Since 1998, Erlanger Health System has agreed to pay hundreds of thousands of dollars to top executives after they resign or were ousted.Skip Reeder, Erlanger CEO from November 1994 to March 1998, was paid $518,000 after he resigned as hospital head.Dennis Pettigrew, CEO from October 1998 to February 2003, was paid $131,000 in a court settlement from a lawsuit he filed after he was fired.
Erlanger hospital's board of trustees rejected a severance package worth about $727,000 in salary and benefits for outgoing CEO Jim Brexler Monday, but the board voted unanimously to accept his resignation.
Now board members, who deadlocked in a 4-4 vote on the severance, must decide if they want to revisit the issue of severance for the seven-year CEO, board Chairman Ronald Loving said after Monday's meeting.
Brexler's resignation is effective Dec. 31. The hospital announced Brexler's resignation Nov. 17, but the board did not officially vote to accept it until Monday.
On Nov. 29, the board appointed Charlesetta Woodard-Thompson, chief operating officer of the hospital, as the temporary president and CEO.
Behind the scenes, trustees and Erlanger officials continued to hash out what, if anything, Brexler would be entitled to.
Brexler's contract states if he was let go without cause, he would receive 18 months pay and benefits as severance. If he was fired with cause, he's entitled to nothing. And other scenarios would come into play if he voluntarily terminated the contract.
One of the contract terms allows the board and Brexler to come to a voluntary agreement, and that provision was cited in the deal rejected Monday.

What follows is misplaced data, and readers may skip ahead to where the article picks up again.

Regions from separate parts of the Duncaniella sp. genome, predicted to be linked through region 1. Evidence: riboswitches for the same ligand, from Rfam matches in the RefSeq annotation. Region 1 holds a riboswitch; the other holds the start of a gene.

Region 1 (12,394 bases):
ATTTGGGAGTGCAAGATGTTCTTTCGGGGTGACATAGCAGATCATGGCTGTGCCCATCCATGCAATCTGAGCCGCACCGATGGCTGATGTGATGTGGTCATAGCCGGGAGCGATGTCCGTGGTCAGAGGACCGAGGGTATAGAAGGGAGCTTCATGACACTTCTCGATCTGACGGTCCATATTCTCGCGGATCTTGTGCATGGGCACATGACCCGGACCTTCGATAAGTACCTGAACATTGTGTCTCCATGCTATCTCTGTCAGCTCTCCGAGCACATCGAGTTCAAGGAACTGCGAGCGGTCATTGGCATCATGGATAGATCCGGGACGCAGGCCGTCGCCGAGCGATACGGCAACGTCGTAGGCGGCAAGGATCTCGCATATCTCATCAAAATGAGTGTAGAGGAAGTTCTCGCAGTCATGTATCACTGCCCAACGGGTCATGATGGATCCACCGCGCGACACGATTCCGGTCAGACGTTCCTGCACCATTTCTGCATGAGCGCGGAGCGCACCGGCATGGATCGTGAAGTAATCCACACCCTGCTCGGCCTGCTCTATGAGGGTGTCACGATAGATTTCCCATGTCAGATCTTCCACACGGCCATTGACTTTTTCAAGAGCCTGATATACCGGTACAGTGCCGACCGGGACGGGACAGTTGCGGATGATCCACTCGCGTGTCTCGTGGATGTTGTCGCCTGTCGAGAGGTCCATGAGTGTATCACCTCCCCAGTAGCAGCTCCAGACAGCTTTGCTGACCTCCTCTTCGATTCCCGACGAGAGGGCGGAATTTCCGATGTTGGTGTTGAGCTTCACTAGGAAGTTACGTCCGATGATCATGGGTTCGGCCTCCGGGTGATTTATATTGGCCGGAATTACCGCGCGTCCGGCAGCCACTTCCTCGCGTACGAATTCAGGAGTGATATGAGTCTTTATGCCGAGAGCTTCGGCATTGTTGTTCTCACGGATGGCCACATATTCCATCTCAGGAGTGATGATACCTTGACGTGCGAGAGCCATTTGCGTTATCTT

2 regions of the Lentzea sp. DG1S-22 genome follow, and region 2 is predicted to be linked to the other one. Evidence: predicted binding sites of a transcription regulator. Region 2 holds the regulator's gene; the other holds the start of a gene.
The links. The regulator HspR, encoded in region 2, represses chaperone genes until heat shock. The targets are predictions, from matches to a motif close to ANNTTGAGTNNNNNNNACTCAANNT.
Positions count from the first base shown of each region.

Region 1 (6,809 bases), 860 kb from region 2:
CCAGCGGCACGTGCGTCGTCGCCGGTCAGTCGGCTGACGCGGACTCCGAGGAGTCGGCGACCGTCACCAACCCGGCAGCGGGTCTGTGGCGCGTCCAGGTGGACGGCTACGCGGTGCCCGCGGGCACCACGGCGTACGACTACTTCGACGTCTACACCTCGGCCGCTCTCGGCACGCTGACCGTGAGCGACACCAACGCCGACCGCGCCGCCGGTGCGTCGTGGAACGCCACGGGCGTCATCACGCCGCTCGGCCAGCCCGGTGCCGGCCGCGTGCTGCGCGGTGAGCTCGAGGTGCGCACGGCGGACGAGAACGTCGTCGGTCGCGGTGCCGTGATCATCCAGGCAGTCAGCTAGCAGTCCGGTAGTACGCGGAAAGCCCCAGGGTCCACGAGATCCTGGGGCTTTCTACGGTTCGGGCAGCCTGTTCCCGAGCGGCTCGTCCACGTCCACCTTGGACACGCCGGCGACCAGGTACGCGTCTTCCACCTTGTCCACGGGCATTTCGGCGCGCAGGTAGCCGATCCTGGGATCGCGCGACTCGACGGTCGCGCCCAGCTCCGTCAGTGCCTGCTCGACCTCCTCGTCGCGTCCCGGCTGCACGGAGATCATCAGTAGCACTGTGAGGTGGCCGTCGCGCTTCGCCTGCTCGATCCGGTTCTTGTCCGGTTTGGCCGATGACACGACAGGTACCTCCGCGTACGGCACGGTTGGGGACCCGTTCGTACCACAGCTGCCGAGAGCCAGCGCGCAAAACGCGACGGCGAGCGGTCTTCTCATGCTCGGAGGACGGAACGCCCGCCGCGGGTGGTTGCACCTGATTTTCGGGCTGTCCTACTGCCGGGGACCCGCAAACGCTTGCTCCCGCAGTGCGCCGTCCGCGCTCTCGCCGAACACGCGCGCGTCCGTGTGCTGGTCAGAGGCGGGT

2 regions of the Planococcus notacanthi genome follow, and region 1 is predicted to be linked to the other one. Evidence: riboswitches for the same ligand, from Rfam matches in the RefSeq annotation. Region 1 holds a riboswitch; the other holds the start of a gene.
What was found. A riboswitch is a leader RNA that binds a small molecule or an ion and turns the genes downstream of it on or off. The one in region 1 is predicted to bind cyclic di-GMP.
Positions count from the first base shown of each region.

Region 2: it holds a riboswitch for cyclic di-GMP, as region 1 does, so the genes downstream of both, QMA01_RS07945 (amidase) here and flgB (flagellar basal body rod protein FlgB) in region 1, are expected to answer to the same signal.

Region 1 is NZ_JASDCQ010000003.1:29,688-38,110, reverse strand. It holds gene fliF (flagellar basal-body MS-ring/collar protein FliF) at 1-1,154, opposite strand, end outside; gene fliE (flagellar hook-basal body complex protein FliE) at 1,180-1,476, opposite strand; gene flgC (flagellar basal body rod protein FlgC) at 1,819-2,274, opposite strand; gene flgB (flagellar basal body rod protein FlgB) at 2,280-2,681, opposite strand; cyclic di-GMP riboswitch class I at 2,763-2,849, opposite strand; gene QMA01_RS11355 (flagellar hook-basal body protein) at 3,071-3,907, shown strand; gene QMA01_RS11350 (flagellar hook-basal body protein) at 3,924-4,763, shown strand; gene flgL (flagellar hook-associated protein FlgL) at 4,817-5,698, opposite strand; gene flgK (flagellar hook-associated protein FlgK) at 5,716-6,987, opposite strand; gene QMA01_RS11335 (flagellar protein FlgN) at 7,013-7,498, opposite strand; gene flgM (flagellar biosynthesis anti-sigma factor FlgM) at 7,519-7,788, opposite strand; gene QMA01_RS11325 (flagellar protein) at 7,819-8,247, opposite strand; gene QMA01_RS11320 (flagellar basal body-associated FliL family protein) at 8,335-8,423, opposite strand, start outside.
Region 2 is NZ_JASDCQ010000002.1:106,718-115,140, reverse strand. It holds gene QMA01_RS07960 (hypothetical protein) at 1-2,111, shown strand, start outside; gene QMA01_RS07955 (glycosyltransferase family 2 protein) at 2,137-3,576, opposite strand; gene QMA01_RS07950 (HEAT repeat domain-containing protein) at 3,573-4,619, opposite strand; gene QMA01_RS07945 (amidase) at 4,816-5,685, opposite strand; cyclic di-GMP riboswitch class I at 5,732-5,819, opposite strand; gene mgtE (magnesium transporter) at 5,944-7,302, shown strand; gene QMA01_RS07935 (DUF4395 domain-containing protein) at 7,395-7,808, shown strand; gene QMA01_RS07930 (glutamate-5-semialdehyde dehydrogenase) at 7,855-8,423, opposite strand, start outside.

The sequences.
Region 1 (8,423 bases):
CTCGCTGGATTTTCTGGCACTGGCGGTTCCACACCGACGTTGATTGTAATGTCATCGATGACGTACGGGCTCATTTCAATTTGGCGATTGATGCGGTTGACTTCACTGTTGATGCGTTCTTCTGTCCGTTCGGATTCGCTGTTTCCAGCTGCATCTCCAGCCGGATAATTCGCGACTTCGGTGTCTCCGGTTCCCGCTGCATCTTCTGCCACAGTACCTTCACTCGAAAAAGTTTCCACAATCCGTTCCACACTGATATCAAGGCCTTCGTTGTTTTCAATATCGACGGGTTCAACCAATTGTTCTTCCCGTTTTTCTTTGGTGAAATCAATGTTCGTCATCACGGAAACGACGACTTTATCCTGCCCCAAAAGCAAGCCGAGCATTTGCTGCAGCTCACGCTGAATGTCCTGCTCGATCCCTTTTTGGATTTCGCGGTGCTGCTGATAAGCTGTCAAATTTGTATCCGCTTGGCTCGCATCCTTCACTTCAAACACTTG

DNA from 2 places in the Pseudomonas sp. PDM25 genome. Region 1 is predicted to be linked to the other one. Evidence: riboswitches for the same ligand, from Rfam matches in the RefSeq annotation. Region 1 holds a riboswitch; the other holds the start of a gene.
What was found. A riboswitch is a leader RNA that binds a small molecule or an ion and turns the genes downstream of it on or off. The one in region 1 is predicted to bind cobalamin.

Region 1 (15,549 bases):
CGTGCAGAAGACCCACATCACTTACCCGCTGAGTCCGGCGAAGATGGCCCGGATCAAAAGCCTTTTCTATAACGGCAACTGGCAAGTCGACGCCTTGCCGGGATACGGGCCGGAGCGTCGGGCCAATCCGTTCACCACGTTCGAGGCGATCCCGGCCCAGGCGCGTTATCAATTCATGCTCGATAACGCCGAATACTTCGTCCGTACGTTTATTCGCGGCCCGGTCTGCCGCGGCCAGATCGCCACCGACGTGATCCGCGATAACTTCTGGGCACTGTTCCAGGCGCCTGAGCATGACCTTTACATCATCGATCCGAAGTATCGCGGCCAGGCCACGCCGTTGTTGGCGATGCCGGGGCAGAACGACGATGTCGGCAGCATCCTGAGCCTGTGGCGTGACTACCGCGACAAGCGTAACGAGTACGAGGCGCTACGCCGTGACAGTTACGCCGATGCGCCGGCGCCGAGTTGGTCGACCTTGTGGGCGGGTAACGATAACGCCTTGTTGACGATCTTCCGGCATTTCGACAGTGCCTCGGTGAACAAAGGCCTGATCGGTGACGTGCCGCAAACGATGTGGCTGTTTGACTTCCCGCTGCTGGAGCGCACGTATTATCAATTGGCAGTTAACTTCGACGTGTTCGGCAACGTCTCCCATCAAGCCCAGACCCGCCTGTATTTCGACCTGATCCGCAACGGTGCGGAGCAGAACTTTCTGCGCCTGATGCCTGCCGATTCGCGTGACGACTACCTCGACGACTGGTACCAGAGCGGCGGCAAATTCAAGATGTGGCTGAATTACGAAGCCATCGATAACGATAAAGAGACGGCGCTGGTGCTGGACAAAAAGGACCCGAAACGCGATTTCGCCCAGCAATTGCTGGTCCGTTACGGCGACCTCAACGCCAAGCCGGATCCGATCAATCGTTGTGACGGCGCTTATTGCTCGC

Eight of 11 trustees attended Monday's meeting. Loving, who took his post as chairman on Nov. 17, led the meeting.
Gregg Gentry, senior vice president human resources at Erlanger, presented a proposed transition agreement, saying the document was formulated after "numerous discussions" with Brexler. Loving declined to provide information about who was involved in those discussions, citing attorney-client privilege.
The proposed agreement would have provided 15 months of severance for Brexler, worth about $713,000. In addition, he would keep his Erlanger health coverage for 18 months, paying his employee portion, a benefit worth about $15,000, Gentry said.
Payments would have been biweekly.
The agreement would have paid Brexler about $185,000 less than the maximum he's entitled to in his contract, Gentry said.
And Brexler would continue to receive severance payments if he took a job elsewhere, he said.
Trustee Kim White made a motion to approve the agreement, and Loving seconded the motion. But before the vote, several board members voiced their opposition to the severance package.
"In my opinion, Mr. Brexler's executive performance justifies a termination, not a costly severance," board member Richard Casavant said.
RESOLVEDMonday's board of trustees vote did not authorize a severance payout for outgoing CEO Jim Brexler.Trustees said a medical staff survey showed a lack of confidence in hospital leadership among physicians.STILL PENDINGNegotiations for a severance package between the hospital and Brexler could resume.Trustees have not said what steps they will take to begin a permanent CEO search .Board members have yet to discuss November financials, which will be released Dec. 19
Casavant listed Brexler's rocky relationship with the board of trustees and professionals at Erlanger as two reasons. He also said the financial situation at Erlanger warranted Brexler's termination.
In October, the hospital lost about $2.1 million, compared to last October, when it made about $400,000. The hospital lost $1.1 million in the first quarter of the fiscal year.